When we think about Oncidium Alliance orchid, we often imagine something classic “Dancing Doll” looking – profound flat lip, resembling a skirt of a tiny doll, with usually little sepals and petals, which set off the brightness and beauty of the lip. Trichopilia orchids are another story. Although these small to medium sized orchids belong to Oncidium Alliance, their flowers have quite an unusual structure (as for Oncidium relatives), resembling more classical-looking orchids with tubular lips such as Cattleya or Laelia. Trichopilia’s sepals and petals are often undulate or twisted, lips are three-lobed, with lateral lobes forming a tube.
Trichopilia orchids are epiphytes and occasionally lithophytes (and rarely terrestrials) in tropical rainforests of Central and Southern Americas, particularly in Costa Rica, Colombia, Venezuela, Panama, Guatemala, Bolivia, Brazil, Peru, Ecuador, and Mexico. They prefer lower, large branches of trees as their biomes, that’s why they prefer more humidity and half-shade when growing indoors. They are sympodials, the rhizome is short, pseudobulbs are fleshy, round, oblong to cylindrical, bearing one leaf on the top of pseudobulb. Leaves are leathery. Flowers are born on newly formed pseudobulbs in short pendant, few-flowered inflorescences.
The type species is Trichopilia tortilis. It has 6 inch wide flowers with green with brown sepals and petals and a white lip with yellow to a red throat, flowers are fragrant. Trichopilia suavis has exceptionally beautiful 4-inch wide fragrant, long-lasting flowers. Sepals, petals, and lip are white with pink spots, giving them a spectacular look. Trichopilia suavis blooms in late winter and early spring. Trichopilia marginata has nice 4 inch wide fragrant flowers, sepals and petals are yellow, while lip is white with a purple throat. There are also beautiful semialba clones, and tender Trichopilia marginata var. lepida, which have light pink sepals and petals and a pink lip. There are 45 currently recognized species in this genus.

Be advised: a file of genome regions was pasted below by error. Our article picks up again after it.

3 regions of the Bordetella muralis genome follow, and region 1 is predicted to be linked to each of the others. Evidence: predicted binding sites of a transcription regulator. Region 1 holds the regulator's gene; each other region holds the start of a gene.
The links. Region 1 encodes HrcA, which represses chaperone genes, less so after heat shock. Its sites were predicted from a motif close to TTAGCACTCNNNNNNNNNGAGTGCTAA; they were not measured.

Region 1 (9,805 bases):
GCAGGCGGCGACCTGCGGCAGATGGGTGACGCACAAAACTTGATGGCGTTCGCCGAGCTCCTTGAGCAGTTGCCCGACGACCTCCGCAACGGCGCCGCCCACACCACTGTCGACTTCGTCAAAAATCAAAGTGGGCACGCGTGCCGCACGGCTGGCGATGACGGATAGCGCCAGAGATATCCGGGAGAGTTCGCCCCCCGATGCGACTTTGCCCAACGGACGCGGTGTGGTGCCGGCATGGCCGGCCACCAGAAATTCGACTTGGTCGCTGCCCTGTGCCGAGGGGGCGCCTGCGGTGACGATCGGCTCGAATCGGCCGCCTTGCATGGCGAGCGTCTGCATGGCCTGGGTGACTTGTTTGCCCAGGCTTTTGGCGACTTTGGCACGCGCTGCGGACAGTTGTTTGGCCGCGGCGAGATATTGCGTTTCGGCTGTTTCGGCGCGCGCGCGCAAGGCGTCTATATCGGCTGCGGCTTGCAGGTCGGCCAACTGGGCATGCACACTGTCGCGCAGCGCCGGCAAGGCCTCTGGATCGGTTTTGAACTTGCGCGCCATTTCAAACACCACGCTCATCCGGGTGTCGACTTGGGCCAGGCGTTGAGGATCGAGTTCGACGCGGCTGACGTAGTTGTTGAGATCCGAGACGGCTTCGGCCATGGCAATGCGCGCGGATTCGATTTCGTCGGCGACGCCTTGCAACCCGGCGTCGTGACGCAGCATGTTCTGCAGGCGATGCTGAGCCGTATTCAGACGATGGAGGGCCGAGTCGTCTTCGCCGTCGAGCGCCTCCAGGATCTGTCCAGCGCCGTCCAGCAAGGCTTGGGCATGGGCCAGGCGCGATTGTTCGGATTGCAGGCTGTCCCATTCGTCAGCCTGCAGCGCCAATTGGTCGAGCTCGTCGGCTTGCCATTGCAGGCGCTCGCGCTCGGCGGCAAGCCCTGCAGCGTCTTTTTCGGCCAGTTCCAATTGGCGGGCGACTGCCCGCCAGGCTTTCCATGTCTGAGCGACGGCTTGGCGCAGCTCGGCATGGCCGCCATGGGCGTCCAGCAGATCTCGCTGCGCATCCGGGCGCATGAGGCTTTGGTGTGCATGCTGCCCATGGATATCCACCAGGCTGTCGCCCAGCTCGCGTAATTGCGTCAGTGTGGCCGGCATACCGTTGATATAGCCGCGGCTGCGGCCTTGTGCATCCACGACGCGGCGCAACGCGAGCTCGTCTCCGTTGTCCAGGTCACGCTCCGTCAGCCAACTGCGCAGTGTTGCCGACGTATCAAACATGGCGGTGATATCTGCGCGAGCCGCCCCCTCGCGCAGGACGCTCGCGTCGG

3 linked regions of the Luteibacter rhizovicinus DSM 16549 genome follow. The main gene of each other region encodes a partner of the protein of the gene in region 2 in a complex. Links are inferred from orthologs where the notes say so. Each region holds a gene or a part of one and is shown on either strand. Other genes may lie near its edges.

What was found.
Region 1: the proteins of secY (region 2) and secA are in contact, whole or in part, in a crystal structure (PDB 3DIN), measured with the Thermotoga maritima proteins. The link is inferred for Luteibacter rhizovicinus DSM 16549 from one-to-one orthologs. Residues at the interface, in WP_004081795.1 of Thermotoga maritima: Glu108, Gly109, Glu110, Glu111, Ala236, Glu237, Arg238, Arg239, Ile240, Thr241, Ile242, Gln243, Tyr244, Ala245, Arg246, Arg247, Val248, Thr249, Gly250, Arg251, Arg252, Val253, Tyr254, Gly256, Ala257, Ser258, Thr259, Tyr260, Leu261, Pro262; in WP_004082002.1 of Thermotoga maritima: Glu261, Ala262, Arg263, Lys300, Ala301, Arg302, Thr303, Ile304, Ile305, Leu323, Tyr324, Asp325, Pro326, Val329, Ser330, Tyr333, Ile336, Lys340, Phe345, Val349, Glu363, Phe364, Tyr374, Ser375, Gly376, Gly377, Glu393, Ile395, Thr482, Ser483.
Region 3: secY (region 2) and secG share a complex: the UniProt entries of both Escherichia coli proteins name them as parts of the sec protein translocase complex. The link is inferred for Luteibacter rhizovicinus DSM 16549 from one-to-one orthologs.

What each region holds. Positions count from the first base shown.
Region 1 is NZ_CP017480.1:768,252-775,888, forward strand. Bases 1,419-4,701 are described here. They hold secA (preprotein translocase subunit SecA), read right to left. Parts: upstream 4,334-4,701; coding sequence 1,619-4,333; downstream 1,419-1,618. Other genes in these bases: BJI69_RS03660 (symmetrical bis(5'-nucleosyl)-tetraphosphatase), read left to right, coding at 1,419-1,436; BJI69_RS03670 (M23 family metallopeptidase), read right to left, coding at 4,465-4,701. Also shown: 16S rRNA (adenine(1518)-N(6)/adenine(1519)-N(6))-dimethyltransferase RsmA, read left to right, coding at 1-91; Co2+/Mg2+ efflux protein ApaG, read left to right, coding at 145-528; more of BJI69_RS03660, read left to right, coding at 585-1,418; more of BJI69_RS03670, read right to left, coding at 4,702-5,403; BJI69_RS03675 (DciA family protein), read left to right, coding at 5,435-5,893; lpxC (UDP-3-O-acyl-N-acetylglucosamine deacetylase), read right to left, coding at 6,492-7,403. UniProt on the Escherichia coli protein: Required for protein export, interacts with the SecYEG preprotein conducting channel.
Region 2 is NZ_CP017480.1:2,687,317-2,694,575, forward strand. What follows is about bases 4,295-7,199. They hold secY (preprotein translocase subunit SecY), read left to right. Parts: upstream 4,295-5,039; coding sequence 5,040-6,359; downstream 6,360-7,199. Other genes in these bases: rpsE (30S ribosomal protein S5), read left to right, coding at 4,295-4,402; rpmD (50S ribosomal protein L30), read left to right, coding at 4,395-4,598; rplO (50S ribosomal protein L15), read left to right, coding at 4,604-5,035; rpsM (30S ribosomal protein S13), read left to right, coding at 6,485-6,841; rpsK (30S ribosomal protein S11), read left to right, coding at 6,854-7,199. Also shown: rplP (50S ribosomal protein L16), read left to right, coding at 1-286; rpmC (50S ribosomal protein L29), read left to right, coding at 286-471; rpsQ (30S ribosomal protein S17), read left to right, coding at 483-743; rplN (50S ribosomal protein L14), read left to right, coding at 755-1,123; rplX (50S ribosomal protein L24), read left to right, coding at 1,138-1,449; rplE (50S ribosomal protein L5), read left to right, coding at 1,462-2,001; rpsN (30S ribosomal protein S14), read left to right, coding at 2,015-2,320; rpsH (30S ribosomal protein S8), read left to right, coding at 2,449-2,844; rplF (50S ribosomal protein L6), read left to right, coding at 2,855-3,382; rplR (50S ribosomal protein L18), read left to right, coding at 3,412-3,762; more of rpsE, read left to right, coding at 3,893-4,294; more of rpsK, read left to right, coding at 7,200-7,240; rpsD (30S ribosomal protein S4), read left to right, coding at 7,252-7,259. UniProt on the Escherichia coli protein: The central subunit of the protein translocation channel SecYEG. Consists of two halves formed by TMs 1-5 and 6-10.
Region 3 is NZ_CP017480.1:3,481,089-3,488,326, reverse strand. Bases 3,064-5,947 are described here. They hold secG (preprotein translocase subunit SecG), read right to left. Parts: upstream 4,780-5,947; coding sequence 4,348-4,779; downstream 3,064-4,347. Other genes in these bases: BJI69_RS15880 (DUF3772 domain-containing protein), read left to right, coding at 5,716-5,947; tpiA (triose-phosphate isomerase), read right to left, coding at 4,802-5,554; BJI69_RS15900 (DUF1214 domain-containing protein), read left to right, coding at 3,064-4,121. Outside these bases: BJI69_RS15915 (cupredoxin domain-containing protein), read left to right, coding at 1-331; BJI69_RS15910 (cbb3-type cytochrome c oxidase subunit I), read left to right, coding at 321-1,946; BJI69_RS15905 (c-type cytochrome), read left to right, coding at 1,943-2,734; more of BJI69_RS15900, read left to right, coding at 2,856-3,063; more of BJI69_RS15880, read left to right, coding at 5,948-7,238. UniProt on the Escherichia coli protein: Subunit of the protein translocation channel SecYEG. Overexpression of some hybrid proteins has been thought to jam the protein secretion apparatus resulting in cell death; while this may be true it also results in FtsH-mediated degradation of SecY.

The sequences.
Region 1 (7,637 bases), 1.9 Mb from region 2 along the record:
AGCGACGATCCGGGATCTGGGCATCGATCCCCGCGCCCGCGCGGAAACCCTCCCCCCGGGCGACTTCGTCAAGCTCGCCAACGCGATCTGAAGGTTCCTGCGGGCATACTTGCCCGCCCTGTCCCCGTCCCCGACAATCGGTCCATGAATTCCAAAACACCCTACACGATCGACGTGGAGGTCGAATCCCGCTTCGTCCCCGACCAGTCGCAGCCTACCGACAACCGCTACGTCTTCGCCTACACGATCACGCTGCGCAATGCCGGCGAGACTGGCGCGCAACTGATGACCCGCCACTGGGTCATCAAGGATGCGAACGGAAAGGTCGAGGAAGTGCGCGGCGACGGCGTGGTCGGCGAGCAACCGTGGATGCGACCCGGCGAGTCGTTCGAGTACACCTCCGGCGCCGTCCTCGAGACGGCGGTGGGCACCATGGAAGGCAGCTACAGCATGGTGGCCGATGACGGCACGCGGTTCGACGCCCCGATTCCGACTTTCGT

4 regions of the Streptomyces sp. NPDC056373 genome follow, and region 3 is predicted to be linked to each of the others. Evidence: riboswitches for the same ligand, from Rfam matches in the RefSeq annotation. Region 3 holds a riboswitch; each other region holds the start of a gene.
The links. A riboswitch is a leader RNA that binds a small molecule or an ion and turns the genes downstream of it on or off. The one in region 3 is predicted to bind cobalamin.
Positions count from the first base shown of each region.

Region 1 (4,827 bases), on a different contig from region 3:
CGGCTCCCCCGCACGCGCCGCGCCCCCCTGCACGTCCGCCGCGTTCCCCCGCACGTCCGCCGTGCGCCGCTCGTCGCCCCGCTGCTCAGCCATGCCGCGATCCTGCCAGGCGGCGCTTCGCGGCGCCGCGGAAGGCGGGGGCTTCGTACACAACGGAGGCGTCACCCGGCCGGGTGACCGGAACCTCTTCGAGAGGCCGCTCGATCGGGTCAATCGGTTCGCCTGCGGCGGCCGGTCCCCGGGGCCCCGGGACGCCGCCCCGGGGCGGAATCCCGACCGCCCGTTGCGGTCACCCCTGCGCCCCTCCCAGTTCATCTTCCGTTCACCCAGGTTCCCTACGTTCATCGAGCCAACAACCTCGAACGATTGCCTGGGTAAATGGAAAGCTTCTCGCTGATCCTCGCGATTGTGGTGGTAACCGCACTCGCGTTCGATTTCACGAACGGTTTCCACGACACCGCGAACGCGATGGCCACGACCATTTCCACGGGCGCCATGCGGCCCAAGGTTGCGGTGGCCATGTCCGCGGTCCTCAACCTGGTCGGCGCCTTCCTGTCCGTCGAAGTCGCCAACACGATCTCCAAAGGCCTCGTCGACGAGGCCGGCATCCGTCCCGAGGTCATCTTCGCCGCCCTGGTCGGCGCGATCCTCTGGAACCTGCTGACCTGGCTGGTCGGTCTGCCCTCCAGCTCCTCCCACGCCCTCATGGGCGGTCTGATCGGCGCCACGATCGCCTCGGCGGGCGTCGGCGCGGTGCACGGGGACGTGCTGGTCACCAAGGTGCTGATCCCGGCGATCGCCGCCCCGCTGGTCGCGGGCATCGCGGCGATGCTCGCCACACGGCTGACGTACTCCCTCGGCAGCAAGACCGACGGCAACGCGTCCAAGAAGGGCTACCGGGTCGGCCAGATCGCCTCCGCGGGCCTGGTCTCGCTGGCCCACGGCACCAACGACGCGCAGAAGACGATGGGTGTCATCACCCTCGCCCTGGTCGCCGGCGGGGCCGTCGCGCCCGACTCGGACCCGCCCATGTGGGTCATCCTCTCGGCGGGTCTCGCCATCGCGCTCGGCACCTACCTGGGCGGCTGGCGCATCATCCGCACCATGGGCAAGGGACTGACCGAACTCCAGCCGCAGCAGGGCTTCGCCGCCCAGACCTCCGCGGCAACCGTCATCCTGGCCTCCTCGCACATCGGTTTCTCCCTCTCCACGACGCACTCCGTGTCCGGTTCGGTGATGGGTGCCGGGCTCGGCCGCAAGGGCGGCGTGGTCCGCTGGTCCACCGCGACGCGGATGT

Trichopilia orchids are quite easy to grow. It is better to grow them in hanging baskets or pots (given the fact that they have pendant inflorescences), a potting mixture should be open with a good water capacity such as a mixture of seedling grade pine bark and some sphagnum. They prefer bright filtered light but tolerate semi-shade. Temperatures should be warm to cool, watering should be accurate when the plant in an active growth stage and quite moderate while it has some dormancy after flowering. They like some fertilizers when actively grow, but do not apply fertilizers on a dormant plant. They are also fond of humid air with strong air movement, mimicking the climate of their native biomes.
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